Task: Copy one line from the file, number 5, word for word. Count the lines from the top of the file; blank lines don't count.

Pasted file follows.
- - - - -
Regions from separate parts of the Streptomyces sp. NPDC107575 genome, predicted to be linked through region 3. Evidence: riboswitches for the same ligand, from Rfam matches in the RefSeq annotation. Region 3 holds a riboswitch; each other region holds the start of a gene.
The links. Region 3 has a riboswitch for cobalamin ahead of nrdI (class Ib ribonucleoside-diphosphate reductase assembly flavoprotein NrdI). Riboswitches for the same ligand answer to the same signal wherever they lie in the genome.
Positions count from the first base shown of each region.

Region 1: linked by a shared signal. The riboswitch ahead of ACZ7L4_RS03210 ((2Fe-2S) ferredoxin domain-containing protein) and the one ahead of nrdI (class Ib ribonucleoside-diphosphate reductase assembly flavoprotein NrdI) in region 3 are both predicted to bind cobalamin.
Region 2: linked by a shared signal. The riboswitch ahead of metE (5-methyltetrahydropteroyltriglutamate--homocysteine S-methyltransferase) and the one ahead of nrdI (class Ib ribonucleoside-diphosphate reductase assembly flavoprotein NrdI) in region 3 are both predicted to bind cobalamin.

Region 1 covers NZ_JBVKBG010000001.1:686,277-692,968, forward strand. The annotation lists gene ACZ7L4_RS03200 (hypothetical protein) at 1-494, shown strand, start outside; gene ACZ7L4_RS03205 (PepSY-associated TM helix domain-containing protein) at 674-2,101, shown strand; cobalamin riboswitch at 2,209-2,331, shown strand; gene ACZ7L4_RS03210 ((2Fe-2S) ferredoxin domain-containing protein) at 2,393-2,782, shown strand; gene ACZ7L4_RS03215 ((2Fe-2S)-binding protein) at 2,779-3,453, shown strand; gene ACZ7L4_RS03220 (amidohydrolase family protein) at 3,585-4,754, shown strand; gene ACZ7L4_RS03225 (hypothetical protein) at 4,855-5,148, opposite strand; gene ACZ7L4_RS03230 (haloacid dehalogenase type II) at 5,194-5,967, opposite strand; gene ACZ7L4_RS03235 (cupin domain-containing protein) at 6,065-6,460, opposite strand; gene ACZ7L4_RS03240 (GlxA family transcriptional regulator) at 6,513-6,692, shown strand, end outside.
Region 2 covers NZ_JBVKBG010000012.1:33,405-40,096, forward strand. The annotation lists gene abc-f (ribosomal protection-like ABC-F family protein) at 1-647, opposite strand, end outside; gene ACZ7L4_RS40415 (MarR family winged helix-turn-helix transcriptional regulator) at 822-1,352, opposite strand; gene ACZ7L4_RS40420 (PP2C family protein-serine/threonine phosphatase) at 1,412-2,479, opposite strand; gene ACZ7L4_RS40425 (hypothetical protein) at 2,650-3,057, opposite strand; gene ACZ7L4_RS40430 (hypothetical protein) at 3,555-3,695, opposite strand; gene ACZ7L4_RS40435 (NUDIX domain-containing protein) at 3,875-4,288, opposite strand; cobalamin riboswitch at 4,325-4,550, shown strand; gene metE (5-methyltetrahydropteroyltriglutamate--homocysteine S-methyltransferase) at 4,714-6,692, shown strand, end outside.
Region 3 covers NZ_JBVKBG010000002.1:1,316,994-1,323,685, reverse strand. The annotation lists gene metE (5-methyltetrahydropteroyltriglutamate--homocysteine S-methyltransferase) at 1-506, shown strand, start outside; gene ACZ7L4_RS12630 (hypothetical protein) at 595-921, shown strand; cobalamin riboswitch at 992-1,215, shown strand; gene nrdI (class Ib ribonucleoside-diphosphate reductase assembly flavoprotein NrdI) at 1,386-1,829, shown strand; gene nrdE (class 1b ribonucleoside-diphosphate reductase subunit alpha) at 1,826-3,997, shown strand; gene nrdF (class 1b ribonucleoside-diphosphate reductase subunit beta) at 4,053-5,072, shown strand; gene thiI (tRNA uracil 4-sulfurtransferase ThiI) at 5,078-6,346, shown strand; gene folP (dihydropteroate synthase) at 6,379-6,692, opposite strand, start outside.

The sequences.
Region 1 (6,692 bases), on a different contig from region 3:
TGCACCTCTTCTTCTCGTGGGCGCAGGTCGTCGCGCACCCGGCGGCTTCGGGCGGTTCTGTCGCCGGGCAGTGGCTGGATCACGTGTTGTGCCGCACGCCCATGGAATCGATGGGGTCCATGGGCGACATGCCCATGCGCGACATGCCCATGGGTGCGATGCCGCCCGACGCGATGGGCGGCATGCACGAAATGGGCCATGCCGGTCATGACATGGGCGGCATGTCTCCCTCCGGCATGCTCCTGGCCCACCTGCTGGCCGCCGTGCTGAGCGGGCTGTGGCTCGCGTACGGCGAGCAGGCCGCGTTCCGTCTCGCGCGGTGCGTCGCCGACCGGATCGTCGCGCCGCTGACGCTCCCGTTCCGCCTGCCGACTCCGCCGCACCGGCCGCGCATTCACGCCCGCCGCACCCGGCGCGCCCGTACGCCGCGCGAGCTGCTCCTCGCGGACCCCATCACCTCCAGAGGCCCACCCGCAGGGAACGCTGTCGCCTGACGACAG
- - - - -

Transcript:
Region 2: linked by a shared signal. The riboswitch ahead of metE (5-methyltetrahydropteroyltriglutamate--homocysteine S-methyltransferase) and the one ahead of nrdI (class Ib ribonucleoside-diphosphate reductase assembly flavoprotein NrdI) in region 3 are both predicted to bind cobalamin.